U.S. vote counting is still going on, eight days after national congressional elections, with Democrats opposed to President Donald Trump gaining new ground with the latest results.
The day after the November 6 election, Trump said at the White House, 'It was a big day yesterday. The Republican Party defied history to expand our Senate majority while significantly beating expectations in the House.
'It was very close to a complete victory,' he boasted.
As the results rolled in on election night, it appeared that Republicans might add three or four seats to their 51-49 Senate majority. But a Republican lead for a contest in the southwestern state of Arizona collapsed, giving Democrat Kyrsten Sinema a seat that been held by Republicans for three decades.
Newly-elected Democratic Senators Jacky Rosen of Nevada, left, and Kyrsten Sinema of Arizona arrive at the Capitol in Washington for a meeting with Senate Minority Leader Chuck Schumer, D-N.Y., Nov. 13, 2018.
Now, with two Senate races yet to be decided in the southern states of Florida and Mississippi, Republicans at most will add two seats to their majority.
In the House of Representatives, Democratic candidates are faring even better.
Democrats reclaimed the House majority for the first time in eight years in the election night vote counting, and now have a 225-200 edge. But Democrats appear poised to add to their majority in the new Congress come January, leading in seven of the 10 undecided races where absentee and mail-in ballots are being counted, all in districts held by Republicans in the current Congress.
Ascendant Democratic leaders in the House have immediately vowed to hold investigations of Trump's business connections with the government he oversees, examine his tax returns that he has refused to release, and call on Trump officials to justify government policies they have adopted in the nearly two years since Trump took office. While they have been in control of both chambers of Congress, Republican lawmakers rarely held hearings on Trump policies that presented the possibility of embarrassing the Republican president and his administration.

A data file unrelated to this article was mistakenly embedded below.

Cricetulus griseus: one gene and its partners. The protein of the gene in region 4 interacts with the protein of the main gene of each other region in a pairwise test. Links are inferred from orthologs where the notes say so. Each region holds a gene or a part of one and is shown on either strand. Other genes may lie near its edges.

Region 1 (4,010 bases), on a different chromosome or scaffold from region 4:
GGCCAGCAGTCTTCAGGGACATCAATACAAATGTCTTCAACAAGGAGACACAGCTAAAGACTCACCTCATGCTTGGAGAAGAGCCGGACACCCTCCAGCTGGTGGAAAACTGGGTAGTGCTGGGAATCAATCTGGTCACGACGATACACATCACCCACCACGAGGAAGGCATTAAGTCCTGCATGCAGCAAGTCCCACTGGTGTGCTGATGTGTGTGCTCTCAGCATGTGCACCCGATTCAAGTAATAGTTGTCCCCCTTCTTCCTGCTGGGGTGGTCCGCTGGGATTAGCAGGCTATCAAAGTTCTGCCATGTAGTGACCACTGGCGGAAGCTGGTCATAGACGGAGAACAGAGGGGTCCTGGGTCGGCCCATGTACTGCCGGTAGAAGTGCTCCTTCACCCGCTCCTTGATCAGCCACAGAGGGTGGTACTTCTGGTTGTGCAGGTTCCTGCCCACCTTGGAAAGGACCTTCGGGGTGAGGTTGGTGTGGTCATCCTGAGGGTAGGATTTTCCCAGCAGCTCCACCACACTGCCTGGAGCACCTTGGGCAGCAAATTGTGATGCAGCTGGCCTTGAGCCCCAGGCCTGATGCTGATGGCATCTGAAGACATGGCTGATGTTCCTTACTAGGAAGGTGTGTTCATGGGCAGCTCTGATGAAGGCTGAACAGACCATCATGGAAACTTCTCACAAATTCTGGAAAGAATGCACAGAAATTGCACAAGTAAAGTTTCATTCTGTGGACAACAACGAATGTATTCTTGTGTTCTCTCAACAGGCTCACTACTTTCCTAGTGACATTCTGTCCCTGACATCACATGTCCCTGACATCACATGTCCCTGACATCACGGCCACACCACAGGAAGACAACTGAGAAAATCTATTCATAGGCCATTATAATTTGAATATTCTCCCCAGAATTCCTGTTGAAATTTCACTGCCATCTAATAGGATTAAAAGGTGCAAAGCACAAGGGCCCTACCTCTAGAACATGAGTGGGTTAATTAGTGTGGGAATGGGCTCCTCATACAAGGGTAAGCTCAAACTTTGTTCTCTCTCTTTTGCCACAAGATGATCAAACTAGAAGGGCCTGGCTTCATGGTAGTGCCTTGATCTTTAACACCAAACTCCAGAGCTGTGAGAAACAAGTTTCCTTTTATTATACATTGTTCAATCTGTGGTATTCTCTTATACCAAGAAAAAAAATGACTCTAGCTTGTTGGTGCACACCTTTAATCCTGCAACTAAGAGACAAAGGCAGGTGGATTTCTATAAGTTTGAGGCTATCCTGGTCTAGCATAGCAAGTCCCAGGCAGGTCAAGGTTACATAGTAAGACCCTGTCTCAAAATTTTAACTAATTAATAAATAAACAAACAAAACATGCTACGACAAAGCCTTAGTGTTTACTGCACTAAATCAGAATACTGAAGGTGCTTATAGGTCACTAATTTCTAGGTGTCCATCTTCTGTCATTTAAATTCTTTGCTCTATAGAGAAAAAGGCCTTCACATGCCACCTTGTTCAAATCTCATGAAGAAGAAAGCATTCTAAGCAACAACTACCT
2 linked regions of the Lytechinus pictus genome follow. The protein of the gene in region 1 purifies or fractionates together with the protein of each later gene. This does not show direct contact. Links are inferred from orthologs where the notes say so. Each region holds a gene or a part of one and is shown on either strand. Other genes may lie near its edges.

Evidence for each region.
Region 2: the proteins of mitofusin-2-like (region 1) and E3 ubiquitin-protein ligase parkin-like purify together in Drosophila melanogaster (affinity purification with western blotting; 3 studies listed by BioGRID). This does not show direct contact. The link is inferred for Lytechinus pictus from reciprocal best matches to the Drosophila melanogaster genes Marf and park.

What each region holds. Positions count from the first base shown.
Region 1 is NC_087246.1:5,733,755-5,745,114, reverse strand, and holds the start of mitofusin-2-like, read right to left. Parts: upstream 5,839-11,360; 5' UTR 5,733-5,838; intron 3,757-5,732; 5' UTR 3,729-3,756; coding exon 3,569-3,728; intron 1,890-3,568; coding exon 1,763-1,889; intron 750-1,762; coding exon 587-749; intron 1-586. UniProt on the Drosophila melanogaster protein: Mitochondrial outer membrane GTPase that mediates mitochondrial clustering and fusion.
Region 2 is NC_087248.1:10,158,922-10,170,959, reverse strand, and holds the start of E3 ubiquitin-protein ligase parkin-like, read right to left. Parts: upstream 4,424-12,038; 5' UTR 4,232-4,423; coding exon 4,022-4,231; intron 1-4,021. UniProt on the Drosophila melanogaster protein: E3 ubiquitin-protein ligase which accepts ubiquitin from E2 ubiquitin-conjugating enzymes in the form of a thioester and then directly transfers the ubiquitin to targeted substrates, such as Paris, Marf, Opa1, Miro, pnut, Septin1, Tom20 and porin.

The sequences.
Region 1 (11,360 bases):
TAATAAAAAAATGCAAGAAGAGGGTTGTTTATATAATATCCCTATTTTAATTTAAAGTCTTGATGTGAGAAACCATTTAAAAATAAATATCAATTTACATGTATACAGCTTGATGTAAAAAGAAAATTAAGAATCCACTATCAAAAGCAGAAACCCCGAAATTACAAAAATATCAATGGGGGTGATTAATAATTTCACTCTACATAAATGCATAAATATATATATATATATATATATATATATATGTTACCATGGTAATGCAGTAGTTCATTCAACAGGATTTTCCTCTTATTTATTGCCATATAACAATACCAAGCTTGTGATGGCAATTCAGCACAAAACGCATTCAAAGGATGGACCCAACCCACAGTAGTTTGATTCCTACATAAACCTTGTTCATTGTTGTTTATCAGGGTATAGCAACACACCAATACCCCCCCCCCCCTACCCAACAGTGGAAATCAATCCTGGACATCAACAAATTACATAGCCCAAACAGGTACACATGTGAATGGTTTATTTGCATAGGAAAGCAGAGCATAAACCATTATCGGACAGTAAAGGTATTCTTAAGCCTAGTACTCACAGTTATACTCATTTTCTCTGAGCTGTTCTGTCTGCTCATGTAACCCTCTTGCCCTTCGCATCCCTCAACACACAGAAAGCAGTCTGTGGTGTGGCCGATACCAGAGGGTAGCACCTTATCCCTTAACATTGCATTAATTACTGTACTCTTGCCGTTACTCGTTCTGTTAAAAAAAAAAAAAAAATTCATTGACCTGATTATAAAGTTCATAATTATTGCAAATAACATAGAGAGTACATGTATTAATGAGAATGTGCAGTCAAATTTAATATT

Trump is calling the nascent Democratic investigations 'Presidential Harassment,' and said the prospective probes have given a headache to national stock exchanges this week, leading to stock price losses.
Bins filled with ballots are stacked at the Broward County Supervisor of Elections office as employees count ballots during a recount in Lauderhill, Florida, Nov. 14, 2018.
Races for governorships in Georgia and Florida remain undecided amid late vote-counting and recounts, as is the key Senate race in Florida, where Governor Rick Scott, a Republican, is holding on to a 12,500-vote edge over the incumbent Democrat, Senator Bill Nelson. In the Florida race, local election officials are under a Thursday deadline to complete their recount of votes. The Mississippi Senate race is headed to a runoff election on November 27.
In the Florida contest, Scott and Nelson have filed competing lawsuits on various aspects of the vote counting, but the state agency overseeing elections has rejected claims by Scott and Trump there was fraud in the election. Despite the uncertainty of the outcome, Scott attended meetings in Washington for new lawmakers.
Trump has provided a running commentary on the Florida contest, at one point suggesting that Scott, along with Congressman Ron DeSantis, the Republican candidate looking to succeed him as governor, ought to be declared the winners because they were ahead in the initial vote counting on election night.
'When will Bill Nelson concede in Florida?' Trump said on Twitter. 'The characters running Broward and Palm Beach voting will not be able to 'find' enough votes, too much spotlight on them now!' Trump was referring to two Democratic strongholds along the Atlantic Ocean shoreline where Nelson, as more votes are counted, has cut into Scott's lead.